The World’s Best-Selling Classic Cocktails 2018

31 January, 2018

40. Old Cuban

Another modern classic that proves the art of creating a lasting drink has not been lost on today’s bartenders. This cocktail was invented by New York legend Audrey Saunders in 2004. Something of a cross between a Mojito and a French 75, it takes in aged rum, lime juice, mint leaves, Angostura bitters and sparkling wine. Having made its debut in this list last year, the Old Cuban has risen six places.

39. Mint Julep

The Mint Julep is waning at the world’s best bars – to think in 2015 it was ranked at number 17. Still, it’s a true classic. This drink is less about the ingredients and all about the preparation. Once you’ve refrigerated the Julep tin for so long it’s colder than the fridge, the drink is almost done. Just add mint, sugar and bourbon and there you have it. At the Kentucky Derby 120,000 Mint Juleps are served each year to race-goers, though not jockeys. That would be dangerous.

38. Corpse Reviver

Whether this drink can revive the dead is a moot point but it can certainly rouse you from your senses. There are many versions but the original is cognac, calvados and sweet vermouth, stirred with ice and strained into a cocktail glass. Harry Craddock recommends you drink one before 11am. But that does depend on what you have planned.

37. Americano

A lightweight Negroni, popular among restrained Italians and booze-fearful millennials, is the Americano. Simply sub the gin for soda in your Negroni spec and you have it, the 37th most popular classic at the world’s best bars. A great aperitivo for a sunny and civilised day or an able Negroni stand-in for the drunk customer. Down five places this year.

36. Ramos Gin Fizz

This half milkshake, half Gin Fizz concoction was named after the New Orleans bartender who created it in 1888 – Henry Charles Ramos. The original saw silky-smooth cream and orange flower put a new spin on the fizz. While this cocktail has dropped seven places from last year, you’ll still find the occasional Ramos at the world’s best bars – though cream is sometimes eschewed in favour of a less fattening thickener.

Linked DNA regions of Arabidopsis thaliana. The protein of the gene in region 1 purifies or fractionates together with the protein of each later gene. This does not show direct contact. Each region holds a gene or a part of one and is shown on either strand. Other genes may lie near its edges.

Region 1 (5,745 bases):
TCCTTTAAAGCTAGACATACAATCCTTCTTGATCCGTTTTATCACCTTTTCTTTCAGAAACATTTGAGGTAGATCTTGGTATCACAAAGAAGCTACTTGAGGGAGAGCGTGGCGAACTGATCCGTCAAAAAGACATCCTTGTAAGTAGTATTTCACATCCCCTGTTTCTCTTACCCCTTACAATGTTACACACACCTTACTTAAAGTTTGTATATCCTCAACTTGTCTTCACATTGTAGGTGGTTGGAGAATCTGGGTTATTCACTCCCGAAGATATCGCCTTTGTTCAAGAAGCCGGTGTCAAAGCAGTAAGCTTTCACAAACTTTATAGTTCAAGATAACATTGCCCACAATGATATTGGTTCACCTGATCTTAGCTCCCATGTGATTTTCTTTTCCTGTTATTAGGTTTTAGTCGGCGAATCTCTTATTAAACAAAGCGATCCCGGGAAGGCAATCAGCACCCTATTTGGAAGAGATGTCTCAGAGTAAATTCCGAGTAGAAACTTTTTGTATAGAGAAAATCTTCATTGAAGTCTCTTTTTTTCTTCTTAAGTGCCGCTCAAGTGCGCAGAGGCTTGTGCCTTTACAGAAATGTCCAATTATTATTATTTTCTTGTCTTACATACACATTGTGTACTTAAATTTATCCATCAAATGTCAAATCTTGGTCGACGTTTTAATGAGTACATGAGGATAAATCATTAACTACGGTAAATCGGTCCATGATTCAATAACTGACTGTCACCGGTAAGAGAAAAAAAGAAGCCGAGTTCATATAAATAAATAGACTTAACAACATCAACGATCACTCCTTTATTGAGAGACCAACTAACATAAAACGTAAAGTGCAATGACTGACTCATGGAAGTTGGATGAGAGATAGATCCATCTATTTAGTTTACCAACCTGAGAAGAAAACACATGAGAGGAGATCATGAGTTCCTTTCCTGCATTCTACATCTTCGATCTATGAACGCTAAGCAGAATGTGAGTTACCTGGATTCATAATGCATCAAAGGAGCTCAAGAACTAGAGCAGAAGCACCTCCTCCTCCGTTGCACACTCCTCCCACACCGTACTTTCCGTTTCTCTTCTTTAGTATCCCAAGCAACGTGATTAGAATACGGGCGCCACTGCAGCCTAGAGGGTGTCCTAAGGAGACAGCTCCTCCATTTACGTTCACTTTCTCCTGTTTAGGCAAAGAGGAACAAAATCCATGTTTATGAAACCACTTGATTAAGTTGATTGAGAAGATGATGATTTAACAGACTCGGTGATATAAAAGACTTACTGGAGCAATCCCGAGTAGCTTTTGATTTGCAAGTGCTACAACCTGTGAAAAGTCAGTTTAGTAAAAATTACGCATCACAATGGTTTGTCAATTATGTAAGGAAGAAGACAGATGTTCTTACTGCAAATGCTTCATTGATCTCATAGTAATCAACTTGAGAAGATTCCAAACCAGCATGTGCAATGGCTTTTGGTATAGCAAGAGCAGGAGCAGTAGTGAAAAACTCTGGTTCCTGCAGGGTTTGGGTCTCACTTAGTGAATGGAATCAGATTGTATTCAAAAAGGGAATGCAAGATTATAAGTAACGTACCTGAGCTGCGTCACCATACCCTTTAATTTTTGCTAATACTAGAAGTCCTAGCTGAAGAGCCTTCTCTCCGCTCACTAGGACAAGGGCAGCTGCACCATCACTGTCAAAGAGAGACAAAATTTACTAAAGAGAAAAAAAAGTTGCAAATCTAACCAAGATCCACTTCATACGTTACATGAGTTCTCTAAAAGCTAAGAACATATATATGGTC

35. Zombie

The drink of the living dead still has some life, despite slipping 15 places from last year. Pour the contents of your bar’s rum collection into a large glass along with apricot brandy, lime and pineapple juice. Or listen to Martin Cate from Smuggler’s Cove. He uses Jamaican, demerara and Puerto Rican rums, grapefruit and lime juice, cinnamon syrup, falernum, grenadine, Angostura bitters, drops of Pernod and a mint sprig.

34. Bellini

In Italy peach-marinated wine is a traditional thing, so the Bellini draws on this combination, though not always with fresh peaches. In the top bars, this prossecco drink is often seasonal. It’s up to 34th having not even featured last time out, so it must have been a good year for peaches. We won’t bother with a recipe, as there are only two ingredients. We will bother to say in 7% of bars this was a top-10 classic and in two bars the top seller.

33. Vesper

Most bartenders agree the story is pedigreed but the drink a crossbreed – the mongrel sort. That said, this vodka-gin-Lillet Martini yanks a chord for some punters, particularly those who like James Bond films, a character from which the cocktail was named. It’s a bit of a neither-here-nor-there drink but it’s up nine places from last year with one bar from our sample claiming it ranks as its best-selling cocktail.

32. Rob Roy

One of three Scotch drinks on the 50 Classic list this year (a record), the Rob Roy is a Manhattan with a Scottish accent. The scotch offers a bit more subtlety to proceedings and, in tandem with the Angostura bitters, pulls up its kilt to the sweet vermouth. Bartenders often use a scotch with peat, for a bit more fight. But the standard recipe, from the Waldorf in 1894, just asks for blended scotch.

31. Piña Colada

Somewhere between cool and uncool lives the Piña Colada. Right now it’s in a cool phase with bartenders in cocktail capitals giving it a revamp. Piña Colada means ‘strained pineapple’ and harks back to the first rendezvous between pineapples and rum. Coconut then at some stage got in on the action in what is the vaguest history of anything ever written. Having fallen off the list last year, the Piña Colada is back in the bars’ good books.





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